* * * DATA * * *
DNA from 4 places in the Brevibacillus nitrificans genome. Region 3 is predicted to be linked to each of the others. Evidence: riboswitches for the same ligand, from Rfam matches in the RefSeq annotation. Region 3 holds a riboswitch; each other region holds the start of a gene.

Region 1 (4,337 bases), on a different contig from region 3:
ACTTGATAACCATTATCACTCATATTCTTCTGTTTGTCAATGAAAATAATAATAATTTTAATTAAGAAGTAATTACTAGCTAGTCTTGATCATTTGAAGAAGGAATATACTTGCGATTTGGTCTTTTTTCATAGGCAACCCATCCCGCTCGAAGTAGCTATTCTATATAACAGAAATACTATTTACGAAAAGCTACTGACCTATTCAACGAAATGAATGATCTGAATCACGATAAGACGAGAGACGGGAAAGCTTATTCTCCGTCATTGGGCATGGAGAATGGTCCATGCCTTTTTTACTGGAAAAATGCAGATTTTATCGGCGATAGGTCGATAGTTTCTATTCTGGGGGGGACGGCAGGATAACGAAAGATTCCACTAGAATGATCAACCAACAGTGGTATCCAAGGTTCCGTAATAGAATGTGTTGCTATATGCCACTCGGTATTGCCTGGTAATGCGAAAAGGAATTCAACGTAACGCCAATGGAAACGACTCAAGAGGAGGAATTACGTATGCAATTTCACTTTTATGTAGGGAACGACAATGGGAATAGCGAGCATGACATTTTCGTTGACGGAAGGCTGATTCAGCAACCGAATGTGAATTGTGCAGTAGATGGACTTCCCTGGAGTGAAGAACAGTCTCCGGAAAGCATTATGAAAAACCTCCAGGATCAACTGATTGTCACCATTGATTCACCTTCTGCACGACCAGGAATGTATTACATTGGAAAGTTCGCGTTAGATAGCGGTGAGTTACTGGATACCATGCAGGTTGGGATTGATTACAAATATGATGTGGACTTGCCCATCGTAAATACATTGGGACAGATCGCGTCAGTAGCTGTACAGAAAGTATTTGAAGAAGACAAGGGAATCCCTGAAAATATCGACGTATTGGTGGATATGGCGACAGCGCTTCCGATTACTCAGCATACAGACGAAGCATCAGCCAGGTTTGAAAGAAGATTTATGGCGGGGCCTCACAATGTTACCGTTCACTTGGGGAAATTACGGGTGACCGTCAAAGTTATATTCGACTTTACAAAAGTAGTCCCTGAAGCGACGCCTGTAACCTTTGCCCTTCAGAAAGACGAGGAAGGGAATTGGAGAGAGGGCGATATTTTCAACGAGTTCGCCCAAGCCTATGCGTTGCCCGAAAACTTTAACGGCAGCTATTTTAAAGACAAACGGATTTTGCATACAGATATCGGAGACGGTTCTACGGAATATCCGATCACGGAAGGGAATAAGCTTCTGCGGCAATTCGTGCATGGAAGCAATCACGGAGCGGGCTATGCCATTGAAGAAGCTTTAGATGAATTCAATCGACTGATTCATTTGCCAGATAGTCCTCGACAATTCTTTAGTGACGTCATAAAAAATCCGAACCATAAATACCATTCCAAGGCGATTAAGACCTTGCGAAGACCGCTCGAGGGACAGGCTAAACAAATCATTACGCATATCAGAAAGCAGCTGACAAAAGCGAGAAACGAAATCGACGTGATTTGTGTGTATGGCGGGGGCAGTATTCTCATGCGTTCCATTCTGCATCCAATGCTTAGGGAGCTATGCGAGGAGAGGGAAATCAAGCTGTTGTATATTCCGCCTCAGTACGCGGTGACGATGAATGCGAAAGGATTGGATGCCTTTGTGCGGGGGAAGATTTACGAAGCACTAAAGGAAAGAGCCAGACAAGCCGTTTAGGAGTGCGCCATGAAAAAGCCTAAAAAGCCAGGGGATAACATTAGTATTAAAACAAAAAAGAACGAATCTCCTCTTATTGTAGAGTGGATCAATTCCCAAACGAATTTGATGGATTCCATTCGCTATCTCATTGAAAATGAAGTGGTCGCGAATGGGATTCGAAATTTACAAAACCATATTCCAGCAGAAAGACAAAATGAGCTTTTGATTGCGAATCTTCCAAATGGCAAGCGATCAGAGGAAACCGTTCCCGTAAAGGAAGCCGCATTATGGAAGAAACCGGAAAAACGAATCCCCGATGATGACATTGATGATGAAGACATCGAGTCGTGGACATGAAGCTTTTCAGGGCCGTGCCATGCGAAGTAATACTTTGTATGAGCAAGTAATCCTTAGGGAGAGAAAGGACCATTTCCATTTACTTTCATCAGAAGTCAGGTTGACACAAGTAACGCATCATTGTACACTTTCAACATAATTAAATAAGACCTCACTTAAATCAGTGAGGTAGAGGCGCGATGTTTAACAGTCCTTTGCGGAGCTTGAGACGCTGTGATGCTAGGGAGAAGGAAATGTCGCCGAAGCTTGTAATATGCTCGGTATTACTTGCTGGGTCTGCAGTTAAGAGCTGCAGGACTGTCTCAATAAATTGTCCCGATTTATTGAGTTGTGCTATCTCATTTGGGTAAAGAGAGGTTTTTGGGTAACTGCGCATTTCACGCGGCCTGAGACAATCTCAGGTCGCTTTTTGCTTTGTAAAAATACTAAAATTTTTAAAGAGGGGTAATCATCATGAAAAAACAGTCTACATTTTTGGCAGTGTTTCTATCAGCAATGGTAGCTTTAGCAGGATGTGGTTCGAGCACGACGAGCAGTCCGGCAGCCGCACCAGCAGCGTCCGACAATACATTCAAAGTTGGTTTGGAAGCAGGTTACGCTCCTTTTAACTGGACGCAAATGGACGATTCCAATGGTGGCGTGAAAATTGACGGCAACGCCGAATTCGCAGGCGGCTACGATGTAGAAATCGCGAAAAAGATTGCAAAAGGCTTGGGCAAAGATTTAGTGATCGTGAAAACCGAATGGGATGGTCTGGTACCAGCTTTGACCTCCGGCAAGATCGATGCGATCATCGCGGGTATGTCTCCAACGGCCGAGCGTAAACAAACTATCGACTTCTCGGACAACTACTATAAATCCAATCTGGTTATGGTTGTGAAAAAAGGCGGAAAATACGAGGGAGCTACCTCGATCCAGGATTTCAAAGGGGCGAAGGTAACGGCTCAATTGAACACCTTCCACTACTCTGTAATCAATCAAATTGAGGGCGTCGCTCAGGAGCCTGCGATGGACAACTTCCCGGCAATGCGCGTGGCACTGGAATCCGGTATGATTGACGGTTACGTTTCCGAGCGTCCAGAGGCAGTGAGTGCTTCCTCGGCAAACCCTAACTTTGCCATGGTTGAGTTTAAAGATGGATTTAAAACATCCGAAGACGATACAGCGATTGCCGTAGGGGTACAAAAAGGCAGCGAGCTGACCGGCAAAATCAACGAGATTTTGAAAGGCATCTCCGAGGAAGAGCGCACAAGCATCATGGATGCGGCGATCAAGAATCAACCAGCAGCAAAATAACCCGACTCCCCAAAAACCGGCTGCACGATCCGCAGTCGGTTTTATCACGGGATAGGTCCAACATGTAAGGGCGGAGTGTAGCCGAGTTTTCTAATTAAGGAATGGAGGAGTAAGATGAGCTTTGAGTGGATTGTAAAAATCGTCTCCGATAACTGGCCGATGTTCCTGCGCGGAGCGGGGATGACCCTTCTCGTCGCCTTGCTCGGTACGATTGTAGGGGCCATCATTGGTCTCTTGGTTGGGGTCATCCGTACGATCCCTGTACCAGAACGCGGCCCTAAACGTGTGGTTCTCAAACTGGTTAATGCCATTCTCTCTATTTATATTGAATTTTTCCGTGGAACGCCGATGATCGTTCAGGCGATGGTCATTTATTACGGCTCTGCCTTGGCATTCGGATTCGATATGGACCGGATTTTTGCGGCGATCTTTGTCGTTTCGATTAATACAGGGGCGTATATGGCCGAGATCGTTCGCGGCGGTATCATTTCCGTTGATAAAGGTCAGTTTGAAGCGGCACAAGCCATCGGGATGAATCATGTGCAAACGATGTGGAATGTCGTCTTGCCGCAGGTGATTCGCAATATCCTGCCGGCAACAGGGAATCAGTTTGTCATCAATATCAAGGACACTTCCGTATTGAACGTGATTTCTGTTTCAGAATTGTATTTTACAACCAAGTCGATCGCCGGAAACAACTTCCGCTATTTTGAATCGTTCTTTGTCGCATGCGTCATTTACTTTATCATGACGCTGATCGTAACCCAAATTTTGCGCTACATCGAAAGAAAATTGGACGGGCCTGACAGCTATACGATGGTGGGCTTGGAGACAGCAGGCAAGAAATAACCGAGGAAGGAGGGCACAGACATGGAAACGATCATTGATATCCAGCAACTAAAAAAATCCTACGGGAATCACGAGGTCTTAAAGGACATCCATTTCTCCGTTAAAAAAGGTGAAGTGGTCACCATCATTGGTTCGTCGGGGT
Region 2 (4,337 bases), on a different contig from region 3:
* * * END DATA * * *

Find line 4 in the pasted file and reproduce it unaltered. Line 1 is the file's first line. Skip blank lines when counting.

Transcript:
Region 2 (4,337 bases), on a different contig from region 3: